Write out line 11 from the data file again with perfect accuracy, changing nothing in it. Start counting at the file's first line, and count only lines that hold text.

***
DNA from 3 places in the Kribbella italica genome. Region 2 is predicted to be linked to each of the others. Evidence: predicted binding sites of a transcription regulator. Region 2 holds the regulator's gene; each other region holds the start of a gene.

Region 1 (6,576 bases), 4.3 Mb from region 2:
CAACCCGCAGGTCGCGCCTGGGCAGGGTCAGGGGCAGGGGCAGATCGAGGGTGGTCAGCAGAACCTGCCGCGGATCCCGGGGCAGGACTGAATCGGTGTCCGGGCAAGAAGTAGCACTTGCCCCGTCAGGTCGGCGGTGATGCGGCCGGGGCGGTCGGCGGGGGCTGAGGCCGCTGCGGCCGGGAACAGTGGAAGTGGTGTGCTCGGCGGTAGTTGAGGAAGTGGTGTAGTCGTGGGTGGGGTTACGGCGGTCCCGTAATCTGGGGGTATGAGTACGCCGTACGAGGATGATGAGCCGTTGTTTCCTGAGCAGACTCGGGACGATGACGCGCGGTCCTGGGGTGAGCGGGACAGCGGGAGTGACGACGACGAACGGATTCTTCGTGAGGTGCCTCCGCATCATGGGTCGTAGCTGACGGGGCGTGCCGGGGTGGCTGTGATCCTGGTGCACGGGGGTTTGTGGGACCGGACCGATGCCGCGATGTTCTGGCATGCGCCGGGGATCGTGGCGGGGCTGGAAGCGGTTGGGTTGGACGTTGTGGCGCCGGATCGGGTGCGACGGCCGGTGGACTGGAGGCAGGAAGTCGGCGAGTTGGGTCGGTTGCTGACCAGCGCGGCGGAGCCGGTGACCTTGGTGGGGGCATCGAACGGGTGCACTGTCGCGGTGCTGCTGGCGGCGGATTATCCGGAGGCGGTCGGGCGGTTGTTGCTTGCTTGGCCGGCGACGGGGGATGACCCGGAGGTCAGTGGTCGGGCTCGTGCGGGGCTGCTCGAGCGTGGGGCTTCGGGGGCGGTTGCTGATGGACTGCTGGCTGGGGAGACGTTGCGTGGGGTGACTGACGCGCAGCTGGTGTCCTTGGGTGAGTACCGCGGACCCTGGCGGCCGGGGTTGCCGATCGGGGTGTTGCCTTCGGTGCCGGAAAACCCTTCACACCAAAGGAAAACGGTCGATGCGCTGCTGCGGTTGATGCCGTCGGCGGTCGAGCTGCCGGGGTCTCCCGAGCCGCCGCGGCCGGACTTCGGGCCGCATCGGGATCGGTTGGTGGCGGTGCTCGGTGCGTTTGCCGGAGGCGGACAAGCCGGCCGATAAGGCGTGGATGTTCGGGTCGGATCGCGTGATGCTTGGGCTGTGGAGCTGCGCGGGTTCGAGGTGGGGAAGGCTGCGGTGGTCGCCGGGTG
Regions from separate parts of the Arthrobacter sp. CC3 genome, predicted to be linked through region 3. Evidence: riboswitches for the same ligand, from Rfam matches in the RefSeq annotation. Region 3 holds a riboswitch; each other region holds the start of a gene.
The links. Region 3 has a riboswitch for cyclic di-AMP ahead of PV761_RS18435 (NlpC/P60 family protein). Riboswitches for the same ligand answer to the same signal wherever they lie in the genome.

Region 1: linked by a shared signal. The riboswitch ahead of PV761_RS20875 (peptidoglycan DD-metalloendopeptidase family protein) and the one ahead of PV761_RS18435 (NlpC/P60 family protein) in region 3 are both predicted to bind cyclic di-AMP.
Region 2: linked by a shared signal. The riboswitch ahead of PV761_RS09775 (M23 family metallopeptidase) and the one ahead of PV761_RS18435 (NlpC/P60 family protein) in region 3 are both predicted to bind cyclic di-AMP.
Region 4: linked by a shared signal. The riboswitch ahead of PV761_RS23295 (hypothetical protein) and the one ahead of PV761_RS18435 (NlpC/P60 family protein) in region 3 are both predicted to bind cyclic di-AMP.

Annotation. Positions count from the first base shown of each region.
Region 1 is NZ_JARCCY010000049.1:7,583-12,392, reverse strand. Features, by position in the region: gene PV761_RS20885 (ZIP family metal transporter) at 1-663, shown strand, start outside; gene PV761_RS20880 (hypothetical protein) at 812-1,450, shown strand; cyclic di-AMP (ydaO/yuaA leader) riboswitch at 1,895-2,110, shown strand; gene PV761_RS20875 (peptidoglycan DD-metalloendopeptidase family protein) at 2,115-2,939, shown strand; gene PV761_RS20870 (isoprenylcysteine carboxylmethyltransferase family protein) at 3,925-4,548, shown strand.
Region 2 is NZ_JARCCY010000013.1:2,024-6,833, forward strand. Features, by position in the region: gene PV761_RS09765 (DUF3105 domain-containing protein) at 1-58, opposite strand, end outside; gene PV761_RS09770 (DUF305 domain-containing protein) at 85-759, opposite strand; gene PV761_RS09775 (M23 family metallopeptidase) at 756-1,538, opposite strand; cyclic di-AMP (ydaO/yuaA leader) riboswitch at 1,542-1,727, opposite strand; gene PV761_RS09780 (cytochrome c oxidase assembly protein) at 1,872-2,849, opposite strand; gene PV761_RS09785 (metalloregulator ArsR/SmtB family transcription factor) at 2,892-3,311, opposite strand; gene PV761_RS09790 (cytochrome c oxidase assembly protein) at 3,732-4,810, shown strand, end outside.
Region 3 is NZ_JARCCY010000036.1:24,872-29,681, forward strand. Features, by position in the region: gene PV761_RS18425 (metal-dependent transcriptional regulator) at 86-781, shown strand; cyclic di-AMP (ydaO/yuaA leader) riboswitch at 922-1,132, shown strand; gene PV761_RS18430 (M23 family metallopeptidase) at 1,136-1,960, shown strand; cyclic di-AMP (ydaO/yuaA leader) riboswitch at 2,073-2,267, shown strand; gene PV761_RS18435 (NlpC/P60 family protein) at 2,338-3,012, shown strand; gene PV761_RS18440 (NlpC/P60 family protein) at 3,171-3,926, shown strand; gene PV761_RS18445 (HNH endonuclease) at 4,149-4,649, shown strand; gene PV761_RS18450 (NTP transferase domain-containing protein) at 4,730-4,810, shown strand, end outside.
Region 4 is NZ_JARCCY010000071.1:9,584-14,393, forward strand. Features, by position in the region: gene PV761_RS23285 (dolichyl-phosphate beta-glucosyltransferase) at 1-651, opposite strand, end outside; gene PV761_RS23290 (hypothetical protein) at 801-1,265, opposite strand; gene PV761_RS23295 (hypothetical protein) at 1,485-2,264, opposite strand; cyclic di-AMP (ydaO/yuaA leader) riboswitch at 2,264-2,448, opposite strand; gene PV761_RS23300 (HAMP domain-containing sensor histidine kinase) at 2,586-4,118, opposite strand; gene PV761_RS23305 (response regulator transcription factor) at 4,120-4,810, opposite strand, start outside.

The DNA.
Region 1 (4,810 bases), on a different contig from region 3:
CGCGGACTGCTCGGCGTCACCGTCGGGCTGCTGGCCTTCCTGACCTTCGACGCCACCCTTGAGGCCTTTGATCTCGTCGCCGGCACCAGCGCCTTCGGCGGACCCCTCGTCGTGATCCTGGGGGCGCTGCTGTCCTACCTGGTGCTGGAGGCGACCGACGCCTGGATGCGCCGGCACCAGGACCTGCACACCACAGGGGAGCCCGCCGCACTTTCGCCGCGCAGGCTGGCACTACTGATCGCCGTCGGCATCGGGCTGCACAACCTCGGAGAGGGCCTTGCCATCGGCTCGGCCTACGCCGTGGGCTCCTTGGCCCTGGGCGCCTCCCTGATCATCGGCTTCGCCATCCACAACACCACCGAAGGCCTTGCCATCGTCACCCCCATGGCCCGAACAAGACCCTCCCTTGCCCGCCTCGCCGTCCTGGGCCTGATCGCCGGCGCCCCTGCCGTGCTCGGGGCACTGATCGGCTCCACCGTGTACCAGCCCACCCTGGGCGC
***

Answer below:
Region 2 is NZ_JARCCY010000013.1:2,024-6,833, forward strand. Features, by position in the region: gene PV761_RS09765 (DUF3105 domain-containing protein) at 1-58, opposite strand, end outside; gene PV761_RS09770 (DUF305 domain-containing protein) at 85-759, opposite strand; gene PV761_RS09775 (M23 family metallopeptidase) at 756-1,538, opposite strand; cyclic di-AMP (ydaO/yuaA leader) riboswitch at 1,542-1,727, opposite strand; gene PV761_RS09780 (cytochrome c oxidase assembly protein) at 1,872-2,849, opposite strand; gene PV761_RS09785 (metalloregulator ArsR/SmtB family transcription factor) at 2,892-3,311, opposite strand; gene PV761_RS09790 (cytochrome c oxidase assembly protein) at 3,732-4,810, shown strand, end outside.